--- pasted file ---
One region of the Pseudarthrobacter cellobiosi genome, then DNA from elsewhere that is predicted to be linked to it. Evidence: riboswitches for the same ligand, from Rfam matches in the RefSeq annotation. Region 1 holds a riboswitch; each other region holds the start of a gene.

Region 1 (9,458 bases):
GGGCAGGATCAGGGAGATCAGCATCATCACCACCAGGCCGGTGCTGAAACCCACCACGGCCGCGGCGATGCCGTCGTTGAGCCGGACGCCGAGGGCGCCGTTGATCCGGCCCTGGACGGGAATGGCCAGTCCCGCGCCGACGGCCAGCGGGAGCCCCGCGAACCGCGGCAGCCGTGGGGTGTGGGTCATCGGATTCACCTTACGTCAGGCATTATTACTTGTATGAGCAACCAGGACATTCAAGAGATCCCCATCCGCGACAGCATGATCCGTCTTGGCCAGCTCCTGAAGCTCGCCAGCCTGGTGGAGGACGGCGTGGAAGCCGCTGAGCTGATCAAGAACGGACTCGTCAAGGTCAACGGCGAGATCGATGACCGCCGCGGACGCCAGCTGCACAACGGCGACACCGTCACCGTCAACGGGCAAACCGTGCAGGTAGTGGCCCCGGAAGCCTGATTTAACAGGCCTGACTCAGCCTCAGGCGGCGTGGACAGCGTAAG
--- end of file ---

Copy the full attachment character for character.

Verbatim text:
One region of the Pseudarthrobacter cellobiosi genome, then DNA from elsewhere that is predicted to be linked to it. Evidence: riboswitches for the same ligand, from Rfam matches in the RefSeq annotation. Region 1 holds a riboswitch; each other region holds the start of a gene.

Region 1 (9,458 bases):
GGGCAGGATCAGGGAGATCAGCATCATCACCACCAGGCCGGTGCTGAAACCCACCACGGCCGCGGCGATGCCGTCGTTGAGCCGGACGCCGAGGGCGCCGTTGATCCGGCCCTGGACGGGAATGGCCAGTCCCGCGCCGACGGCCAGCGGGAGCCCCGCGAACCGCGGCAGCCGTGGGGTGTGGGTCATCGGATTCACCTTACGTCAGGCATTATTACTTGTATGAGCAACCAGGACATTCAAGAGATCCCCATCCGCGACAGCATGATCCGTCTTGGCCAGCTCCTGAAGCTCGCCAGCCTGGTGGAGGACGGCGTGGAAGCCGCTGAGCTGATCAAGAACGGACTCGTCAAGGTCAACGGCGAGATCGATGACCGCCGCGGACGCCAGCTGCACAACGGCGACACCGTCACCGTCAACGGGCAAACCGTGCAGGTAGTGGCCCCGGAAGCCTGATTTAACAGGCCTGACTCAGCCTCAGGCGGCGTGGACAGCGTAAG